Gaming – Telling A Hero’s Story

Luke Powney

A Game Design/Production student at Abertay with a passion to become a Producer. A lover of Halo, One Direction and Karl Pilkington. Oh, and just try to beat me at any Harry Potter related question. You won't win. @LukeDPowney

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“Those who fail to learn from history are doomed to repeat it.”

We all have that one medium of entertainment that we’re so obsessed with, that we take it to the point of making sure everyone else obsesses about it too.

“You have to watch House of Cards”, I’ll say, “Kevin Spacey is just fantastic.”

“Everything Jennifer Lawrence is in is gold…she’s perfect!” I’ll scream.

While both statements have left my mouth from time to time (and are of course obviously true), my real passion is video gaming. I’m a player, a crafter, and a believer in the worlds that developers across the industry create for us to run around in, forgetting about dissertations that are due in a couple of months. For me, video games hold one key advantage over other mediums: The unique ability of each player to have different interpretations of the environment they’re exploring–it’s our own life experience that shapes our perceptions in a video game. A film or television show for example can be-and at times will flawlessly execute-an ambiguity, allowing the audience to make up their own minds about what they just experienced (just watch any Christopher Nolan film). They are, however, restricted–we can’t jump into the screen and point the camera slightly to the left to see something going on over in the corner. With video games though, we absolutely can.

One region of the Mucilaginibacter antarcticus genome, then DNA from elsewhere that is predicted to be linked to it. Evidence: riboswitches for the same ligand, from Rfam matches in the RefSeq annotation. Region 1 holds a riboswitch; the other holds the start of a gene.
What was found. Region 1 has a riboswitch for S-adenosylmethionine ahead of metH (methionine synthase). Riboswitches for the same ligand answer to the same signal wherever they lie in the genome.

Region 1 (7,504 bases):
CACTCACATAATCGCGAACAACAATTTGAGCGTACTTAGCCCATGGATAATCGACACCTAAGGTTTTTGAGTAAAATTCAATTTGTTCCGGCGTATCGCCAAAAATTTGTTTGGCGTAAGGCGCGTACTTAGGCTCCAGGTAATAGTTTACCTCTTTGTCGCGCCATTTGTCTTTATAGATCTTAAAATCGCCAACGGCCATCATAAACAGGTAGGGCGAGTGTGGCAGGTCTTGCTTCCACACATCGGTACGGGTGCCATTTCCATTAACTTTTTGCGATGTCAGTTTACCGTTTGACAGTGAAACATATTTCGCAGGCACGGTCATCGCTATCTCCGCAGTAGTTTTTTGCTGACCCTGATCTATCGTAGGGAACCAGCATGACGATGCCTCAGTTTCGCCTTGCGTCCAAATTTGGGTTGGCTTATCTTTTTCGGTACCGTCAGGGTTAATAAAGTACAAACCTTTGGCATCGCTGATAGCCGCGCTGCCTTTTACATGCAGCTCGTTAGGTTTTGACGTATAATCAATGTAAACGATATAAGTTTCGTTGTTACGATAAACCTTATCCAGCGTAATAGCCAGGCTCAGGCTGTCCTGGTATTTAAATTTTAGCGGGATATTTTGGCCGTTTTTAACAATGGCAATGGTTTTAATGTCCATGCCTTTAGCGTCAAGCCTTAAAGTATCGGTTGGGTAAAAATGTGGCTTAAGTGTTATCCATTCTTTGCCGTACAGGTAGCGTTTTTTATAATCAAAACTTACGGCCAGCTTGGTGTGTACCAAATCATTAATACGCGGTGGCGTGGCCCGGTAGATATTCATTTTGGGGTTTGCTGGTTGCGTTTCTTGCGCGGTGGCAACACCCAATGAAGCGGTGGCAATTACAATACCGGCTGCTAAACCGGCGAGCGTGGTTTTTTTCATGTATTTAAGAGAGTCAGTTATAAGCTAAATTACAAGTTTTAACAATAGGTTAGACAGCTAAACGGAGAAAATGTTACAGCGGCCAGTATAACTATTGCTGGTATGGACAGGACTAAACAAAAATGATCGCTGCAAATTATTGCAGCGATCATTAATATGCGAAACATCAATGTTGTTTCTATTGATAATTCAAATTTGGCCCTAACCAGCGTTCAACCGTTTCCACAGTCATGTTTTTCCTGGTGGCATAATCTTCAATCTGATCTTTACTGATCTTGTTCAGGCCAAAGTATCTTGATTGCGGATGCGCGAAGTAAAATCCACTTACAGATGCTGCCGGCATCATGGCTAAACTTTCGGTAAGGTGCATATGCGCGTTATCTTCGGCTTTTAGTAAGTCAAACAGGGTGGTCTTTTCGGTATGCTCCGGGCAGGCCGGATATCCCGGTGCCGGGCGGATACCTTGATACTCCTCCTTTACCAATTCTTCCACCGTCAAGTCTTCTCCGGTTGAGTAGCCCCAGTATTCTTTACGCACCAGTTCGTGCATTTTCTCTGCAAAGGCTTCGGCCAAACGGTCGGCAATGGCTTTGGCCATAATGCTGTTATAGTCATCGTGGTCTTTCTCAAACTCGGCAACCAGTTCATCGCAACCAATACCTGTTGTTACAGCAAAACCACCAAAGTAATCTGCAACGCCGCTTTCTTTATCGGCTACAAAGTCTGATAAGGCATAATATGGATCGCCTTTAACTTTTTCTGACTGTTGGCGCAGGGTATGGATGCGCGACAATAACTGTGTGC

Play Bioshock and you’ll craft more of a story in your mind than the developers can do in the entire game. Blood on the wall, money scattered around the floor, bullet holes riddling a doorway, the developers provide us with tools to envisage the story of what happened here, leaving it to the player to cultivate their own perceptions of the world whilst maintaining a living, breathing atmosphere. This technique is known as ‘environmental storytelling’: the ability to present a narrative to audiences through the world alone, removing the reliance on characters or cut-scenes, allowing the environment to become a central character in itself.